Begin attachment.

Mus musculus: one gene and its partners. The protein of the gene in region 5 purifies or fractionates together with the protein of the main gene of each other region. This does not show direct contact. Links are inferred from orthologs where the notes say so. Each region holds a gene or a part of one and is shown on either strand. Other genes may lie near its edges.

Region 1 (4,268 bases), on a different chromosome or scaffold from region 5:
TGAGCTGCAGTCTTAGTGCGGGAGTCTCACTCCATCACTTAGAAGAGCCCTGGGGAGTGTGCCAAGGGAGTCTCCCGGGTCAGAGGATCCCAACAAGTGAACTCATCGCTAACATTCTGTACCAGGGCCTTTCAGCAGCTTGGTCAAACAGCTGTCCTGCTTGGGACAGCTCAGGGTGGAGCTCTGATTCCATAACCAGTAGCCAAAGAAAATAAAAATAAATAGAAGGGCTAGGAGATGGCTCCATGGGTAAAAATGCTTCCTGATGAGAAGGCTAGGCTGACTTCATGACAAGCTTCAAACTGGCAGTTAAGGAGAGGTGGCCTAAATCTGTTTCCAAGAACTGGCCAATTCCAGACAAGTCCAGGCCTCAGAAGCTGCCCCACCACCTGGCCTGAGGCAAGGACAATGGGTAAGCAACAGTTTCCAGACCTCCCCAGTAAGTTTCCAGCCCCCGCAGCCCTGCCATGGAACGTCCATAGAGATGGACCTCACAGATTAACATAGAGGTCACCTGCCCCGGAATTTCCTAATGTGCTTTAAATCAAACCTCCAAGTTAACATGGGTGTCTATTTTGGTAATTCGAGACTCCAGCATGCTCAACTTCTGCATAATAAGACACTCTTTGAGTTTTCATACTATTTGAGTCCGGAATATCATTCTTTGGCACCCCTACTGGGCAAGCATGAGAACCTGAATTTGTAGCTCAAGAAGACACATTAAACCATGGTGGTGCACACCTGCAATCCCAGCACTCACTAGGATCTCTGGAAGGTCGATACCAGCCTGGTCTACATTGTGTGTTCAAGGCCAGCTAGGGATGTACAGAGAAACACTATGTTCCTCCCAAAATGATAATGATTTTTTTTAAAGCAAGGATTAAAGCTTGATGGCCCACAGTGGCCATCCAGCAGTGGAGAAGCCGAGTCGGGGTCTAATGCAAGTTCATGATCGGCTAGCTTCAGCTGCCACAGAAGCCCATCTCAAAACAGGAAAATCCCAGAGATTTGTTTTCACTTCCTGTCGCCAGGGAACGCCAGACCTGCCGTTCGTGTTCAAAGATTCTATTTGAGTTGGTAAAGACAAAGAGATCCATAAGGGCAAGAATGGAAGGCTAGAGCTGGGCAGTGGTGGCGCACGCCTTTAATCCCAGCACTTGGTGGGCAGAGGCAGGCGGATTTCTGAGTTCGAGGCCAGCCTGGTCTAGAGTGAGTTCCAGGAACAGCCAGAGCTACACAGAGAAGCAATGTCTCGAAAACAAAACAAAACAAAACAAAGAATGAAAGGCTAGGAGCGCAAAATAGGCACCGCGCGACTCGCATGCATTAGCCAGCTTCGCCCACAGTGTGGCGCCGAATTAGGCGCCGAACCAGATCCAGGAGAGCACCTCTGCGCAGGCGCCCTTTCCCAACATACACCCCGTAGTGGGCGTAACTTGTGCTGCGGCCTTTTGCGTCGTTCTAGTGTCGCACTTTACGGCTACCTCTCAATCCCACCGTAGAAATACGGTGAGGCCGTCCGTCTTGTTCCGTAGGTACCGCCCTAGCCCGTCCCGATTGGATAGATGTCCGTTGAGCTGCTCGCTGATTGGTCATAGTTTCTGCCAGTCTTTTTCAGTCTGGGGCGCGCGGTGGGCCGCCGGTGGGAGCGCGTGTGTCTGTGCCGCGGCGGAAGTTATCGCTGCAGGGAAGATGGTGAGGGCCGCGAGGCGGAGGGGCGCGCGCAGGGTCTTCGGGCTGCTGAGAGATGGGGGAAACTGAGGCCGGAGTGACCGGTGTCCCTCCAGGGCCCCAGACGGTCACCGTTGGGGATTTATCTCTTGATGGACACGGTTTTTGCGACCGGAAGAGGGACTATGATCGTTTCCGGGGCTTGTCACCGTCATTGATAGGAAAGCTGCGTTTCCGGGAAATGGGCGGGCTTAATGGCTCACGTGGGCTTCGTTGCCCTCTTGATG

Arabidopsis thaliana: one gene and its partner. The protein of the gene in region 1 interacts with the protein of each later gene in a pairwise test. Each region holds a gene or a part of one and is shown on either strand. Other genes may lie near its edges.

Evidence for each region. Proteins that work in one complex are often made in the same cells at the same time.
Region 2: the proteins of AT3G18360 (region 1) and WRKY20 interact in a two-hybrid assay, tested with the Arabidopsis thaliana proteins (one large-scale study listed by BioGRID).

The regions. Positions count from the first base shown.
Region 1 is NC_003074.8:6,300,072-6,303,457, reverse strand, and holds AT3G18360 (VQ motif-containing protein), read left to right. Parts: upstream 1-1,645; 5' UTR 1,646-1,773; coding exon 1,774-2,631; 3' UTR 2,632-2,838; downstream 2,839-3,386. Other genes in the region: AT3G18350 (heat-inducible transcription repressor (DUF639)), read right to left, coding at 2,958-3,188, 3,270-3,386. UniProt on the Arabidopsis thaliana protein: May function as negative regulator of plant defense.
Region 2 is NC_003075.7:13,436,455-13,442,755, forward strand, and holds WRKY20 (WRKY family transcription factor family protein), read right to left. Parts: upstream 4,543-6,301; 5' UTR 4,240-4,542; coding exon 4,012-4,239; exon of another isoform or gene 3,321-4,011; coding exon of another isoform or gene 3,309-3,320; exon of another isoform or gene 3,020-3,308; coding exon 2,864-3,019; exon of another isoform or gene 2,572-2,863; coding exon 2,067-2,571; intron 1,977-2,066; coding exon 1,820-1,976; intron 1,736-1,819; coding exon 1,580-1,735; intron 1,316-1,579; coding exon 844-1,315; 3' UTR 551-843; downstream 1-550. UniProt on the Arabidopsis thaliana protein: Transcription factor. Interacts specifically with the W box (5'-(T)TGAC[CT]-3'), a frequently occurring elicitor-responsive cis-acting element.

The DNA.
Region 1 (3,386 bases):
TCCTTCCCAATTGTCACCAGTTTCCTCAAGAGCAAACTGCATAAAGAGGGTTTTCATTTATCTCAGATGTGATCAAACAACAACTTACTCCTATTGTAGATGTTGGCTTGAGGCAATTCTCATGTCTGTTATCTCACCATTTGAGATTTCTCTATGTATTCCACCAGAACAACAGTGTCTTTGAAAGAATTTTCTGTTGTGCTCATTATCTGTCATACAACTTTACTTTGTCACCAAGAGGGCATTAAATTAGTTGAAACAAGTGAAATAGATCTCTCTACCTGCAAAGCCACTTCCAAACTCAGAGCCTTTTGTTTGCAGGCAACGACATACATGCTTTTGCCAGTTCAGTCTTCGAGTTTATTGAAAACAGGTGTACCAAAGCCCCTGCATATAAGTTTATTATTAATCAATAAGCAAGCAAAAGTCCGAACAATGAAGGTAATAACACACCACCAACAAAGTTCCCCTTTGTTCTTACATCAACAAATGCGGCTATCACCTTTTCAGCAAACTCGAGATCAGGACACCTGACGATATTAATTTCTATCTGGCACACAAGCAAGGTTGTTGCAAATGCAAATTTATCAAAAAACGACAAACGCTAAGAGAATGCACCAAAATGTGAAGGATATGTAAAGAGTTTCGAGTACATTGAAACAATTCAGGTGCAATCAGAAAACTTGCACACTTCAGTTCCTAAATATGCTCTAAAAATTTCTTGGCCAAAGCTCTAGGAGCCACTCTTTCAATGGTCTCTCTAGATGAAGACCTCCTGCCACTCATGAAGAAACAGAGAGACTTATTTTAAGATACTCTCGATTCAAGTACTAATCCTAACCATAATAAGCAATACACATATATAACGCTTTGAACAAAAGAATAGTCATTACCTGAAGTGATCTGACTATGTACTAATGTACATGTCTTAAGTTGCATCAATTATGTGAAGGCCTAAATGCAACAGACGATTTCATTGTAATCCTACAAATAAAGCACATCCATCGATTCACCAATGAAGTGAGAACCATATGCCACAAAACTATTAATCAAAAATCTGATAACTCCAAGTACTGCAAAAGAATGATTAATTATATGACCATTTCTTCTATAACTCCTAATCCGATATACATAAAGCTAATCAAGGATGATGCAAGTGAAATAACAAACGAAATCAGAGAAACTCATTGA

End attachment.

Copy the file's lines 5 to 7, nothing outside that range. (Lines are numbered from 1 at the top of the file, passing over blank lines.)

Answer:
Evidence for each region. Proteins that work in one complex are often made in the same cells at the same time.
Region 2: the proteins of AT3G18360 (region 1) and WRKY20 interact in a two-hybrid assay, tested with the Arabidopsis thaliana proteins (one large-scale study listed by BioGRID).

The regions. Positions count from the first base shown.